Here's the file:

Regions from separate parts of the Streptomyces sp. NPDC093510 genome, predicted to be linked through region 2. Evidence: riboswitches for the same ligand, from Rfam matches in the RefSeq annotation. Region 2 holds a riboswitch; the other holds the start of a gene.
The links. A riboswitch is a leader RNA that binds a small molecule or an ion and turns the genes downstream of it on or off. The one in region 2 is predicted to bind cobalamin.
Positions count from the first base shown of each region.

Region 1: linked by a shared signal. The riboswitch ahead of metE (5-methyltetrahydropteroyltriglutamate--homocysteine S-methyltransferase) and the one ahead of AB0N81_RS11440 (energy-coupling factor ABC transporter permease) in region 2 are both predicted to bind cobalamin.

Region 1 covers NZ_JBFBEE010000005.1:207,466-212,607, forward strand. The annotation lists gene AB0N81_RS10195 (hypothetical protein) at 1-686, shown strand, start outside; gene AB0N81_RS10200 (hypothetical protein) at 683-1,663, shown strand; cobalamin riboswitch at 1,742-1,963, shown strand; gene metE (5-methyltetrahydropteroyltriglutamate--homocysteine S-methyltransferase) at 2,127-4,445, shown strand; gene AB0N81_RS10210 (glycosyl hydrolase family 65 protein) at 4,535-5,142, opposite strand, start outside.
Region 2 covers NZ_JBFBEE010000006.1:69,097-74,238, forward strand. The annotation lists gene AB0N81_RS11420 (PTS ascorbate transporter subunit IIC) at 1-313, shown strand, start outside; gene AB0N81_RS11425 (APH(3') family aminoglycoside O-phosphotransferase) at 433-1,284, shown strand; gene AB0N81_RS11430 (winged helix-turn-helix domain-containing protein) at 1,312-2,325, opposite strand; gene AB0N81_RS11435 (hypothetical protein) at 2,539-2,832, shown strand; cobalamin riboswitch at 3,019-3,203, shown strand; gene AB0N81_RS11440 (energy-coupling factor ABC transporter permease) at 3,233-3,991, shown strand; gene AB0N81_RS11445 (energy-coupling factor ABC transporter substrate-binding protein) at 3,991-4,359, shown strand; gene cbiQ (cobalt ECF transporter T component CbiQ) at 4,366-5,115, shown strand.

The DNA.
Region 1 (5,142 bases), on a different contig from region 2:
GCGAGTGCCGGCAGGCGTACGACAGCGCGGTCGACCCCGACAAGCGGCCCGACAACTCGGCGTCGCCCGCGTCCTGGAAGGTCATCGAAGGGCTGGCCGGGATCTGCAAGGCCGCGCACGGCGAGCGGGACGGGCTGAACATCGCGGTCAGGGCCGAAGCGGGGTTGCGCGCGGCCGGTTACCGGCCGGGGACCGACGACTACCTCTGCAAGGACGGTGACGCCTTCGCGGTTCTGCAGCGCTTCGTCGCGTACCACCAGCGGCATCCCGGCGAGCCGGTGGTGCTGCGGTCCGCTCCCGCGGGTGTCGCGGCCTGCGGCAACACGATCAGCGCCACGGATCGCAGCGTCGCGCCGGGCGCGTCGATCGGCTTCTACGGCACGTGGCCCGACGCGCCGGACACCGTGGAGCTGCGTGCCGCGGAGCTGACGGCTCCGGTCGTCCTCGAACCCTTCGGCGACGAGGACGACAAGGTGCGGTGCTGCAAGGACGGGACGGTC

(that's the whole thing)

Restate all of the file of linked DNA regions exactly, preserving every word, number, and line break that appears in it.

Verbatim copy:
Regions from separate parts of the Streptomyces sp. NPDC093510 genome, predicted to be linked through region 2. Evidence: riboswitches for the same ligand, from Rfam matches in the RefSeq annotation. Region 2 holds a riboswitch; the other holds the start of a gene.
The links. A riboswitch is a leader RNA that binds a small molecule or an ion and turns the genes downstream of it on or off. The one in region 2 is predicted to bind cobalamin.
Positions count from the first base shown of each region.

Region 1: linked by a shared signal. The riboswitch ahead of metE (5-methyltetrahydropteroyltriglutamate--homocysteine S-methyltransferase) and the one ahead of AB0N81_RS11440 (energy-coupling factor ABC transporter permease) in region 2 are both predicted to bind cobalamin.

Region 1 covers NZ_JBFBEE010000005.1:207,466-212,607, forward strand. The annotation lists gene AB0N81_RS10195 (hypothetical protein) at 1-686, shown strand, start outside; gene AB0N81_RS10200 (hypothetical protein) at 683-1,663, shown strand; cobalamin riboswitch at 1,742-1,963, shown strand; gene metE (5-methyltetrahydropteroyltriglutamate--homocysteine S-methyltransferase) at 2,127-4,445, shown strand; gene AB0N81_RS10210 (glycosyl hydrolase family 65 protein) at 4,535-5,142, opposite strand, start outside.
Region 2 covers NZ_JBFBEE010000006.1:69,097-74,238, forward strand. The annotation lists gene AB0N81_RS11420 (PTS ascorbate transporter subunit IIC) at 1-313, shown strand, start outside; gene AB0N81_RS11425 (APH(3') family aminoglycoside O-phosphotransferase) at 433-1,284, shown strand; gene AB0N81_RS11430 (winged helix-turn-helix domain-containing protein) at 1,312-2,325, opposite strand; gene AB0N81_RS11435 (hypothetical protein) at 2,539-2,832, shown strand; cobalamin riboswitch at 3,019-3,203, shown strand; gene AB0N81_RS11440 (energy-coupling factor ABC transporter permease) at 3,233-3,991, shown strand; gene AB0N81_RS11445 (energy-coupling factor ABC transporter substrate-binding protein) at 3,991-4,359, shown strand; gene cbiQ (cobalt ECF transporter T component CbiQ) at 4,366-5,115, shown strand.

The DNA.
Region 1 (5,142 bases), on a different contig from region 2:
GCGAGTGCCGGCAGGCGTACGACAGCGCGGTCGACCCCGACAAGCGGCCCGACAACTCGGCGTCGCCCGCGTCCTGGAAGGTCATCGAAGGGCTGGCCGGGATCTGCAAGGCCGCGCACGGCGAGCGGGACGGGCTGAACATCGCGGTCAGGGCCGAAGCGGGGTTGCGCGCGGCCGGTTACCGGCCGGGGACCGACGACTACCTCTGCAAGGACGGTGACGCCTTCGCGGTTCTGCAGCGCTTCGTCGCGTACCACCAGCGGCATCCCGGCGAGCCGGTGGTGCTGCGGTCCGCTCCCGCGGGTGTCGCGGCCTGCGGCAACACGATCAGCGCCACGGATCGCAGCGTCGCGCCGGGCGCGTCGATCGGCTTCTACGGCACGTGGCCCGACGCGCCGGACACCGTGGAGCTGCGTGCCGCGGAGCTGACGGCTCCGGTCGTCCTCGAACCCTTCGGCGACGAGGACGACAAGGTGCGGTGCTGCAAGGACGGGACGGTC